We performed a meta-analysis to determine whether antifungal prophylaxis decreases infectious morbidity and mortality in liver transplant patients. We searched for randomized trials dealing with prophylaxis with systemic antifungal agents. We used a fixed effect model, with risk ratio (RR) and 95% confidence interval (CI); we assessed study quality for heterogeneity and publication bias. Six studies (5 double-blind), for a total of 698 patients, compared fluconazole, itraconazole, or liposomal amphotericin to placebo (5 studies) or oral nystatin. Prophylaxis reduced colonization (RR, 0.45; CI, 0.37-0.55), total proven fungal infections (RR, 0.31; CI, 0.21-0.46), which included both superficial (RR, 0.27; CI, 0.16-0.45) and invasive (RR, 0.33; CI, 0.18-0.59) infections, and mortality attributable to fungal infection (RR, 0.30; CI, 0.12-0.75). Prophylaxis did not affect overall mortality (RR, 1.06; CI, 0.69-1.64) or empiric treatment for suspected fungal infection (RR, 0.80; CI, 0.39-1.67). The beneficial effect of antifungal prophylaxis was predominantly associated with the reduction of Candida albicans infection and mortality attributable to C. albicans. Compared to controls, however, patients receiving prophylaxis experienced a higher proportion of episodes of non-albicans Candida, and in particular of C. glabrata. No beneficial effect on invasive Aspergillus infection was observed. In conclusion, our analysis shows a clear, though limited, beneficial effect of antifungal prophylaxis in liver transplant patients. Concerns about the selection of triazole-resistant Candida strains, however, are realistic, and the potential disadvantages of prophylaxis should be weighed against the established benefits.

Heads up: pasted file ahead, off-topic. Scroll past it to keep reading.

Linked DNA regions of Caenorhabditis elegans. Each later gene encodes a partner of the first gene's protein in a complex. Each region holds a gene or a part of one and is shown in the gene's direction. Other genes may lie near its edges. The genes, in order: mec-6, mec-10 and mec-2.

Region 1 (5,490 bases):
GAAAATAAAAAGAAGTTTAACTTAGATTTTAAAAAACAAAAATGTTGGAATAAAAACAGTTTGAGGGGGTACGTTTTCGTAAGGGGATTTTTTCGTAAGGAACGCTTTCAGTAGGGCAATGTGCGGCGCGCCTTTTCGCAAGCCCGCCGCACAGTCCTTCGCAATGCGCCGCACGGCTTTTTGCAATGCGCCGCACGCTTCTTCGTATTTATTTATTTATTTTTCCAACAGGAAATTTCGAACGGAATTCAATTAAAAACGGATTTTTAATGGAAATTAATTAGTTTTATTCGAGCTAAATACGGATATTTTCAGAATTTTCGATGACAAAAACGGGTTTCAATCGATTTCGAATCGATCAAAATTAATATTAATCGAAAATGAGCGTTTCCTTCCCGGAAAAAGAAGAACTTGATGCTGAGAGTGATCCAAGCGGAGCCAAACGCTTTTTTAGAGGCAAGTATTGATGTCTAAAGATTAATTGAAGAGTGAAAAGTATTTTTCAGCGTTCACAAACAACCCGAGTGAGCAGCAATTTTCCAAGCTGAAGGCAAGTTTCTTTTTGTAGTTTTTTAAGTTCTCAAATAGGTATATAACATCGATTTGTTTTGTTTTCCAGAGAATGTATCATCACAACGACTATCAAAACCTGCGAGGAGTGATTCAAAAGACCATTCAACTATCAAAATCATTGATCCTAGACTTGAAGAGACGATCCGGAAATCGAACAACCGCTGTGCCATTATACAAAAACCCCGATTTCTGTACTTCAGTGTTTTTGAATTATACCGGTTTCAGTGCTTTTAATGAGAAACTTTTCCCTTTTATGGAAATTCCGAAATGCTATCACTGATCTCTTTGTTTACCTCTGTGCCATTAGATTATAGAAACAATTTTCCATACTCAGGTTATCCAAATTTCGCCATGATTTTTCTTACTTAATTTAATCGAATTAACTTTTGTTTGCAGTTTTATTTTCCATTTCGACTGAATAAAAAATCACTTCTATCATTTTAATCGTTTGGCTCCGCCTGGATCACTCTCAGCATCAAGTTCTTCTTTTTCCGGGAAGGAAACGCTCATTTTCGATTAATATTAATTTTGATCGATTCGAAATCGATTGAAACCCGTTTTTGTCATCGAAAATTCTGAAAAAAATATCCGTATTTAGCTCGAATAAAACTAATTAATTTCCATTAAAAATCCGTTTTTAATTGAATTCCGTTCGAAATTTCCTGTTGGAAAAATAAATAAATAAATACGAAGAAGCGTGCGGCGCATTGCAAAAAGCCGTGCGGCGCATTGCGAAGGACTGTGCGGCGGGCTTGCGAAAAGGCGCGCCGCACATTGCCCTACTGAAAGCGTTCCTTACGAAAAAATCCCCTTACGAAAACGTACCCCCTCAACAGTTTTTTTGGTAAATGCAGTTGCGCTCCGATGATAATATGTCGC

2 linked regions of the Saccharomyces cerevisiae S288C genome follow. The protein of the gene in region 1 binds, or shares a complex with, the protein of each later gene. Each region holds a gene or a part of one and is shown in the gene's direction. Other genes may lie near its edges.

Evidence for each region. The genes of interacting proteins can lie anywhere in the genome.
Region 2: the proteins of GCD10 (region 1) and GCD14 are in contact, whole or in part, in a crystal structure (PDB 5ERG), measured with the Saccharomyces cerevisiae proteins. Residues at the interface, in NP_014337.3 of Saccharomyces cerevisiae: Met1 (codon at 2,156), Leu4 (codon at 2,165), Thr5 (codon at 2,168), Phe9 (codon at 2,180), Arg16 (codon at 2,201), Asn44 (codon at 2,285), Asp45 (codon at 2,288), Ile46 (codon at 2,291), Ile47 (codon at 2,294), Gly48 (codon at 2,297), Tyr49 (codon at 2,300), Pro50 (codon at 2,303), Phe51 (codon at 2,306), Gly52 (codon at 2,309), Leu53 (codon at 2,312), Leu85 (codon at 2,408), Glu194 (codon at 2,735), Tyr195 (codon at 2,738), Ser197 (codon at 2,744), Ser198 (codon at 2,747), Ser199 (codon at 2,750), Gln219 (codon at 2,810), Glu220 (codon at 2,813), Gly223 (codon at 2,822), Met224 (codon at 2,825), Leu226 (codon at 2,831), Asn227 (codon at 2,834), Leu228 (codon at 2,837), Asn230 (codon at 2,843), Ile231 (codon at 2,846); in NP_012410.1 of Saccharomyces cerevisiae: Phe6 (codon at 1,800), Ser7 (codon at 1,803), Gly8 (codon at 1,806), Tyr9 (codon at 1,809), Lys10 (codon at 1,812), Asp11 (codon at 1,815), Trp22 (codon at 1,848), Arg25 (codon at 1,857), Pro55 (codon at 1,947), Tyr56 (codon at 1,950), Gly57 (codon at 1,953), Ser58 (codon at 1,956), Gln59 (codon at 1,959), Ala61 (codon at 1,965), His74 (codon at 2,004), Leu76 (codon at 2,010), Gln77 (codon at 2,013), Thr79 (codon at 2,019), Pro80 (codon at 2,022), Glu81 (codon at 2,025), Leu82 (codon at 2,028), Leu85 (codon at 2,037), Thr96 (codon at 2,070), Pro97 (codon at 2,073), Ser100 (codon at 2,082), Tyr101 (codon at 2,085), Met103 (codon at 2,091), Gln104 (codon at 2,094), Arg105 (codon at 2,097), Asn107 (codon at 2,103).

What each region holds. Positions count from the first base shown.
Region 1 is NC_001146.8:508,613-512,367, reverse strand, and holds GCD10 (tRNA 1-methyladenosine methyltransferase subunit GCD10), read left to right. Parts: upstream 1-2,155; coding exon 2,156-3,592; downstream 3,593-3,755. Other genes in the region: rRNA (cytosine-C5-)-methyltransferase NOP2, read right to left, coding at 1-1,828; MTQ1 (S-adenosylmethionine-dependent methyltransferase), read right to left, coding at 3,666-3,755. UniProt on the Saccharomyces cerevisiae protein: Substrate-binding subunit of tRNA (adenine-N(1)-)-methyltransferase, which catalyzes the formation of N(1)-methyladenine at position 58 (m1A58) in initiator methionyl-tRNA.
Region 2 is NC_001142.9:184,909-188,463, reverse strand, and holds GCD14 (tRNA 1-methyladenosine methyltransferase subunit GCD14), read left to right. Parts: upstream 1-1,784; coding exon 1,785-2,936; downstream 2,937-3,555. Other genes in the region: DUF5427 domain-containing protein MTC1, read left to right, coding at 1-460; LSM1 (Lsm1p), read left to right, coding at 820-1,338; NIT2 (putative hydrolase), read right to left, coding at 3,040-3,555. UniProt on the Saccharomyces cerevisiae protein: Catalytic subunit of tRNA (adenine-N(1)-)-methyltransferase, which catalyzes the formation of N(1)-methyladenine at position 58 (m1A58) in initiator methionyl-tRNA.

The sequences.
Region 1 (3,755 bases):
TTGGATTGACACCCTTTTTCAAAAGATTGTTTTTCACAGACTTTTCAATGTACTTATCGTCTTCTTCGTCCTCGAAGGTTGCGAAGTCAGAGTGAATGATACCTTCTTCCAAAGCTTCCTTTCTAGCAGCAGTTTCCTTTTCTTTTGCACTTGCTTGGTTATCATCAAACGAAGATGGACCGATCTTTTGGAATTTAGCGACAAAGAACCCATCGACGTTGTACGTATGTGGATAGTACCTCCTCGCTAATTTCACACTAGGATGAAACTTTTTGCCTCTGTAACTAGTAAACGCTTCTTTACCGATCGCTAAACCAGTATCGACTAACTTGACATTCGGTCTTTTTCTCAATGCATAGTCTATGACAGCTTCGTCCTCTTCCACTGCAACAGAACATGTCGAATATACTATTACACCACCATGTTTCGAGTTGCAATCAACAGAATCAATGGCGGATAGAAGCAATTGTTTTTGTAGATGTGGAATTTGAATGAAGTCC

|Titolo:||Antifungal prophylaxis in liver transplant patients: A systematic review and meta-analysis|
|Data di pubblicazione:||2006|
|Appare nelle tipologie:||Articolo su Rivista|